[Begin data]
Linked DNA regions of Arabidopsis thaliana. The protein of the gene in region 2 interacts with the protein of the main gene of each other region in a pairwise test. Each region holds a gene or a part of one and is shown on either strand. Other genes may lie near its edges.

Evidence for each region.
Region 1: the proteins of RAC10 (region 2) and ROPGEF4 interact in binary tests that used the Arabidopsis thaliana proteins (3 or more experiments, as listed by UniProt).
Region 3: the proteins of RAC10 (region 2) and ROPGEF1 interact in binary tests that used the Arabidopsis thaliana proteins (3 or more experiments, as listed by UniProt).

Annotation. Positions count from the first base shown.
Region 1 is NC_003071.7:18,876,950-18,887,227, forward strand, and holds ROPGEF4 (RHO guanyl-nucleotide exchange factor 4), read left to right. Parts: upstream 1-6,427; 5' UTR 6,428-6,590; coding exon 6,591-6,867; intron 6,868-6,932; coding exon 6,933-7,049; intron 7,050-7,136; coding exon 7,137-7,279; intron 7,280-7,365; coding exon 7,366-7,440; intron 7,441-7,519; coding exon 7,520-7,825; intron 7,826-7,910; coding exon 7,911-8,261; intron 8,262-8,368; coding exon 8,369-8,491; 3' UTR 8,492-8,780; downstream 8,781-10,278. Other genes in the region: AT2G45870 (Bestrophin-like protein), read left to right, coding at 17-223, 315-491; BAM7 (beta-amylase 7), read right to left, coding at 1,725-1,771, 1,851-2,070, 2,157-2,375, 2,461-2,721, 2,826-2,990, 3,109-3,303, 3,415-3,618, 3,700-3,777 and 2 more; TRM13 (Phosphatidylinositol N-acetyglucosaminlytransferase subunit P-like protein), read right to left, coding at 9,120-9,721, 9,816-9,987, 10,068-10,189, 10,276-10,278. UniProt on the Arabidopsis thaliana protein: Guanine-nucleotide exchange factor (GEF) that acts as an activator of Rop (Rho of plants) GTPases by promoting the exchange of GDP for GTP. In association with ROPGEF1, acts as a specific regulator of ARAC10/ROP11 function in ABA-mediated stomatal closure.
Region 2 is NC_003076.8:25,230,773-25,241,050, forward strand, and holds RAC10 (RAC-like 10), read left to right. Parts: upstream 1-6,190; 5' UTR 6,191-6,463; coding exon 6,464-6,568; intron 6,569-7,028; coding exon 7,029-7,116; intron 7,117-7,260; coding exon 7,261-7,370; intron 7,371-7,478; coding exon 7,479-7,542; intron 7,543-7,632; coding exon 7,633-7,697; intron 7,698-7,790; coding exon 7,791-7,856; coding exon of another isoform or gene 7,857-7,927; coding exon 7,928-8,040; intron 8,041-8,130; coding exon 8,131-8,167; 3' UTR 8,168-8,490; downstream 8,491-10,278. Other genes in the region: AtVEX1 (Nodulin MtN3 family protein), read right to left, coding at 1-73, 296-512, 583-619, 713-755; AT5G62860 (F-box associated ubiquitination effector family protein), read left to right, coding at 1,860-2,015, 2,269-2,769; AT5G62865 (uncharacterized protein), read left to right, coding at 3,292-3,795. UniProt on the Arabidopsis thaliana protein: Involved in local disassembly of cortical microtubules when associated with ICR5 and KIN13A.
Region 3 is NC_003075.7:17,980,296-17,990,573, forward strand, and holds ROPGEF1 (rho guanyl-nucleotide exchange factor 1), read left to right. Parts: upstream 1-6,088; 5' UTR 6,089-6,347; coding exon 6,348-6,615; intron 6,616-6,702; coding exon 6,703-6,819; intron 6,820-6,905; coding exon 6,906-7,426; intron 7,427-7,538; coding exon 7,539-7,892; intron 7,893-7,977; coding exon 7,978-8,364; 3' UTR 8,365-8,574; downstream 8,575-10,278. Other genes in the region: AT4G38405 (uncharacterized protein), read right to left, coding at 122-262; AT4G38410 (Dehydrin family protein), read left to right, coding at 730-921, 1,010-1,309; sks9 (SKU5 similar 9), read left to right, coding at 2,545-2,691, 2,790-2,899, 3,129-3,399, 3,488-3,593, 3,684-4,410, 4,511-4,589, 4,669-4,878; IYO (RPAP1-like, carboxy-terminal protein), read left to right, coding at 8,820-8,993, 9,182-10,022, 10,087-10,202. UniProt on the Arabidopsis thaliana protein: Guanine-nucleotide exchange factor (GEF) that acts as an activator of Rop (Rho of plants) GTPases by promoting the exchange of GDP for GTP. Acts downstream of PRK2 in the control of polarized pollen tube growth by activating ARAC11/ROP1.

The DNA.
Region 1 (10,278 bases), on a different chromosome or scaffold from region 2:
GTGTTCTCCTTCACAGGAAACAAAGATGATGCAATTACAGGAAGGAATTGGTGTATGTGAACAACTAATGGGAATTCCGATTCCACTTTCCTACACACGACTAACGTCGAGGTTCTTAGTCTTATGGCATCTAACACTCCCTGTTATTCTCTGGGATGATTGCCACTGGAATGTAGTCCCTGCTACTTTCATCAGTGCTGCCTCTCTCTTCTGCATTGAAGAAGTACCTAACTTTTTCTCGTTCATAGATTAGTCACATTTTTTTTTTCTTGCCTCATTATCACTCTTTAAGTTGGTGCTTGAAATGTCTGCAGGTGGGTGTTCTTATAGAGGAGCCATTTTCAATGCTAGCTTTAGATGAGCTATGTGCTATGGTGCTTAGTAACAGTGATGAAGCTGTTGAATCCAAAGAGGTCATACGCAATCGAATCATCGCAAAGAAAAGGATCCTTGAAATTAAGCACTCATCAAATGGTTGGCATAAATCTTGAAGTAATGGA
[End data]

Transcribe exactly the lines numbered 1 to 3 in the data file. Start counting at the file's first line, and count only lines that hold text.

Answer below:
Linked DNA regions of Arabidopsis thaliana. The protein of the gene in region 2 interacts with the protein of the main gene of each other region in a pairwise test. Each region holds a gene or a part of one and is shown on either strand. Other genes may lie near its edges.

Evidence for each region.
Region 1: the proteins of RAC10 (region 2) and ROPGEF4 interact in binary tests that used the Arabidopsis thaliana proteins (3 or more experiments, as listed by UniProt).